Republican leaders would love to turn the heads of grassroots activists.
Can we talk about vaccination requirements? The California Assembly is doing it. Whitmer could do it next!
How about masks? Can we all rally against that? Those local school boards that are forcing kids to wear masks this fall?
No. Even Gov. Whitmer’s COVID-19 orders from 2020 fall behind the claims of election fraud as a motivator for the conservative politically active. They believe four-square the election was stolen from Donald Trump. At the very least, a “forensic audit” to double or triple check the reported results is in order, they say.
The fervor is at the point where congressional candidate Jon Rocha from Southwest Michigan is working with Attorney General candidate Matt DePerno to put together a citizens’ initiative to enshrine forensic audits into law.
“We’re not being heard, and we’re going to take matters into our own hands,” Rocha told me.
Starting with the November 2020 election, if residents question how an election is performed, would be able to complain to an independent commission not connected with the secretary of state. Ballots, tabulators, poll books, the whole ball of wax will be dug into to make sure the results are legitimate, under this proposal.
The goal is to get the State Board of Canvassers to approve language this month so petitions can be circulated just in time for college football season. Gathering eligible signatures a couple of hours before kickoff can be like shooting fish in a barrel.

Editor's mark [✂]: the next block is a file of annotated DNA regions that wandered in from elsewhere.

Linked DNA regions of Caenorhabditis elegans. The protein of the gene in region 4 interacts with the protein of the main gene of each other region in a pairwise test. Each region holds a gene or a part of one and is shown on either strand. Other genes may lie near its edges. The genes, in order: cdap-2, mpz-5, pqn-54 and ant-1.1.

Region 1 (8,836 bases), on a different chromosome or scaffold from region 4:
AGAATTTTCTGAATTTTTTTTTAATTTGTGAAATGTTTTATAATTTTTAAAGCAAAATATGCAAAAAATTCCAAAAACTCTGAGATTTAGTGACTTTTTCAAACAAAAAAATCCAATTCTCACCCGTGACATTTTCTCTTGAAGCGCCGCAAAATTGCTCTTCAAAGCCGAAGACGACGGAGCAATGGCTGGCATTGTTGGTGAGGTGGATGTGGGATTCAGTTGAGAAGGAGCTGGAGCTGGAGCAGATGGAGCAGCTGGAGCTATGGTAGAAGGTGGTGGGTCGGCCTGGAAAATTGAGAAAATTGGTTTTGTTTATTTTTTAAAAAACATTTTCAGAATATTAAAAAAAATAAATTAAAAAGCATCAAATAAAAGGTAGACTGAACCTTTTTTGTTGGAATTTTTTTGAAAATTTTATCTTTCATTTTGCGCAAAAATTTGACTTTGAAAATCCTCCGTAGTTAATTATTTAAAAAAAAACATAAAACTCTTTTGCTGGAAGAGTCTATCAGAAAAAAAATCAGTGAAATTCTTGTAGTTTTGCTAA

They’ll need to get around 350,000 valid signatures in 180 days to force the question to the GOP led-Legislature. Could they actually succeed? It’s not out of the question.
Donald Trump will continue the election fraud mantra as long as the checks keep rolling in. As of February, his campaign was $2.7 million in debt and half of it was owed to his own shell company. He certainly wants to pay that off, if he hasn’t already.
Also, to stay relevant in Republican politics, Trump’s political action committee needs to start cutting big donations to gubernatorial candidates and congressional candidates likely to win in November 2022. Politicians tend to listen those politicians with a large following and a lot of money.
The party grassroots don’t want to hear about that. Believing in fraud and pandering off it is easier than digging beneath the surface and presuming motives.
Look at Sen. Ed McBroom of the Upper Peninsula. He tried like hell to find widespread fraud in the elections — proof that Trump didn’t really lose Michigan.
Instead, he found the opposite. He reported no proof exists that widespread election fraud overturned the 2020 election results. For his efforts, the Macomb County Republican Party censured him and the Oakland County GOP executive committee may do it, too, shortly.
Not like McBroom cares, necessarily. Those aren’t his constituents. Up his way, McBroom is a dairy farmer who is providing for 13 children, his wife and the wife of his late brother near the Wisconsin border.
He’s been verbally attacked a couple of times by Trump personally. He’s been called a RINO (“Republican In Name Only”) and God knows what else through the hundreds of calls and letters he’s received.
He’ll get a Republican primary next year for having the audacity to point out the obvious: Having a loser say the results showing he was a loser are fraudulent doesn’t automatically make it so.
Meanwhile, the Michigan Republican Party loves the enthusiasm. It’s the message they’re concerned about.
Folks like DePerno are now being identified by middle America as conspiracy theorists, kind of like Fox Mulder without the aliens and the UFOs. Campaigning on election fraud isn’t capturing undecided independents (such as they are) in 2022.
And yet, folks like DePerno and state House candidate Mellissa Carone (from Rudy Guiliani and “Saturday Night Live” fame) are going so far into that direction that the voting audience they’re attracting caps off well under 50%.
Deflecting this energy to something that exceeds 50% is the challenge.
(Kyle Melinn of the Capitol news service MIRS can be emailed at email@example.com.)